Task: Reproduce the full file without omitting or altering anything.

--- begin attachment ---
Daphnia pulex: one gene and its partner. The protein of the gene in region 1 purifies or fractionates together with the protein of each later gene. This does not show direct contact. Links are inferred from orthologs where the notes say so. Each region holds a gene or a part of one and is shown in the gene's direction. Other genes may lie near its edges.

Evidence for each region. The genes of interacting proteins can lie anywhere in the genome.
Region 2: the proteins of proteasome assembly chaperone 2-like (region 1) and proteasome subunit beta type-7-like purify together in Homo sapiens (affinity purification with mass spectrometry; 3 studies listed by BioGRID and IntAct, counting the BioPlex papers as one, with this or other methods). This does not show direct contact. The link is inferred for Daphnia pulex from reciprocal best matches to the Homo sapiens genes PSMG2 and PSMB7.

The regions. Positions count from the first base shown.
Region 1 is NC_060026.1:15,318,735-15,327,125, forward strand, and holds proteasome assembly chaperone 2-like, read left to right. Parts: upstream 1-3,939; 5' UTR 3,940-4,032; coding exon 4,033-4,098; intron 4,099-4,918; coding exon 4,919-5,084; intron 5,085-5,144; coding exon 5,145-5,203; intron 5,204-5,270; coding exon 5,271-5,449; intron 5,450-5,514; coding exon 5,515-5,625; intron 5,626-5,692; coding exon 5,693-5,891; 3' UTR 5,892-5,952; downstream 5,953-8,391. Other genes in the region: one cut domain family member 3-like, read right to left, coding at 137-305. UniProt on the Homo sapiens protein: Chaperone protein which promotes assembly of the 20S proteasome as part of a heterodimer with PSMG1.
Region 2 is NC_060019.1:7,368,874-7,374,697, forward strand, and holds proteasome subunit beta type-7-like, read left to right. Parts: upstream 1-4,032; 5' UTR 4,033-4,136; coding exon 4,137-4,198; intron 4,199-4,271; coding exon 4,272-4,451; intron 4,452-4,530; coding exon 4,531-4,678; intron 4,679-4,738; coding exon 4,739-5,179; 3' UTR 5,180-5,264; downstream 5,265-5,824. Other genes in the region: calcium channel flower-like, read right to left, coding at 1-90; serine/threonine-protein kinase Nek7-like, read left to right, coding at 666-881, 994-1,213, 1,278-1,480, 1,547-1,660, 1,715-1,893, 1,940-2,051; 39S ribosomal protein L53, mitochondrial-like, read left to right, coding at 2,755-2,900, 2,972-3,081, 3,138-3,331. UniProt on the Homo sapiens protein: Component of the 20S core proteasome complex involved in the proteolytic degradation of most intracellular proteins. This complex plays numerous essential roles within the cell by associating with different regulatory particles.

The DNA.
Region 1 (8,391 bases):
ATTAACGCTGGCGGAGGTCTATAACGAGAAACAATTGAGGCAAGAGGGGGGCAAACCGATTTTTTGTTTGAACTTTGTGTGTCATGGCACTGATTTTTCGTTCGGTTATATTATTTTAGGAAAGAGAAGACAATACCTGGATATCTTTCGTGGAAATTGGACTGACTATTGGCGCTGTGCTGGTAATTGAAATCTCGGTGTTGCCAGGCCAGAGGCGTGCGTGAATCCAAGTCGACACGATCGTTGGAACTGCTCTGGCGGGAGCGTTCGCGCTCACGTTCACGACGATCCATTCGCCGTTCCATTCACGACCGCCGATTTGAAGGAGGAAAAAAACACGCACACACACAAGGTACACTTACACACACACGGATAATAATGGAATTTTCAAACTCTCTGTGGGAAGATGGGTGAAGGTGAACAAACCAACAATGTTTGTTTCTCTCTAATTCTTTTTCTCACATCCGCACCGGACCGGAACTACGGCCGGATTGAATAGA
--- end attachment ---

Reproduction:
Daphnia pulex: one gene and its partner. The protein of the gene in region 1 purifies or fractionates together with the protein of each later gene. This does not show direct contact. Links are inferred from orthologs where the notes say so. Each region holds a gene or a part of one and is shown in the gene's direction. Other genes may lie near its edges.

Evidence for each region. The genes of interacting proteins can lie anywhere in the genome.
Region 2: the proteins of proteasome assembly chaperone 2-like (region 1) and proteasome subunit beta type-7-like purify together in Homo sapiens (affinity purification with mass spectrometry; 3 studies listed by BioGRID and IntAct, counting the BioPlex papers as one, with this or other methods). This does not show direct contact. The link is inferred for Daphnia pulex from reciprocal best matches to the Homo sapiens genes PSMG2 and PSMB7.

The regions. Positions count from the first base shown.
Region 1 is NC_060026.1:15,318,735-15,327,125, forward strand, and holds proteasome assembly chaperone 2-like, read left to right. Parts: upstream 1-3,939; 5' UTR 3,940-4,032; coding exon 4,033-4,098; intron 4,099-4,918; coding exon 4,919-5,084; intron 5,085-5,144; coding exon 5,145-5,203; intron 5,204-5,270; coding exon 5,271-5,449; intron 5,450-5,514; coding exon 5,515-5,625; intron 5,626-5,692; coding exon 5,693-5,891; 3' UTR 5,892-5,952; downstream 5,953-8,391. Other genes in the region: one cut domain family member 3-like, read right to left, coding at 137-305. UniProt on the Homo sapiens protein: Chaperone protein which promotes assembly of the 20S proteasome as part of a heterodimer with PSMG1.
Region 2 is NC_060019.1:7,368,874-7,374,697, forward strand, and holds proteasome subunit beta type-7-like, read left to right. Parts: upstream 1-4,032; 5' UTR 4,033-4,136; coding exon 4,137-4,198; intron 4,199-4,271; coding exon 4,272-4,451; intron 4,452-4,530; coding exon 4,531-4,678; intron 4,679-4,738; coding exon 4,739-5,179; 3' UTR 5,180-5,264; downstream 5,265-5,824. Other genes in the region: calcium channel flower-like, read right to left, coding at 1-90; serine/threonine-protein kinase Nek7-like, read left to right, coding at 666-881, 994-1,213, 1,278-1,480, 1,547-1,660, 1,715-1,893, 1,940-2,051; 39S ribosomal protein L53, mitochondrial-like, read left to right, coding at 2,755-2,900, 2,972-3,081, 3,138-3,331. UniProt on the Homo sapiens protein: Component of the 20S core proteasome complex involved in the proteolytic degradation of most intracellular proteins. This complex plays numerous essential roles within the cell by associating with different regulatory particles.

The DNA.
Region 1 (8,391 bases):
ATTAACGCTGGCGGAGGTCTATAACGAGAAACAATTGAGGCAAGAGGGGGGCAAACCGATTTTTTGTTTGAACTTTGTGTGTCATGGCACTGATTTTTCGTTCGGTTATATTATTTTAGGAAAGAGAAGACAATACCTGGATATCTTTCGTGGAAATTGGACTGACTATTGGCGCTGTGCTGGTAATTGAAATCTCGGTGTTGCCAGGCCAGAGGCGTGCGTGAATCCAAGTCGACACGATCGTTGGAACTGCTCTGGCGGGAGCGTTCGCGCTCACGTTCACGACGATCCATTCGCCGTTCCATTCACGACCGCCGATTTGAAGGAGGAAAAAAACACGCACACACACAAGGTACACTTACACACACACGGATAATAATGGAATTTTCAAACTCTCTGTGGGAAGATGGGTGAAGGTGAACAAACCAACAATGTTTGTTTCTCTCTAATTCTTTTTCTCACATCCGCACCGGACCGGAACTACGGCCGGATTGAATAGA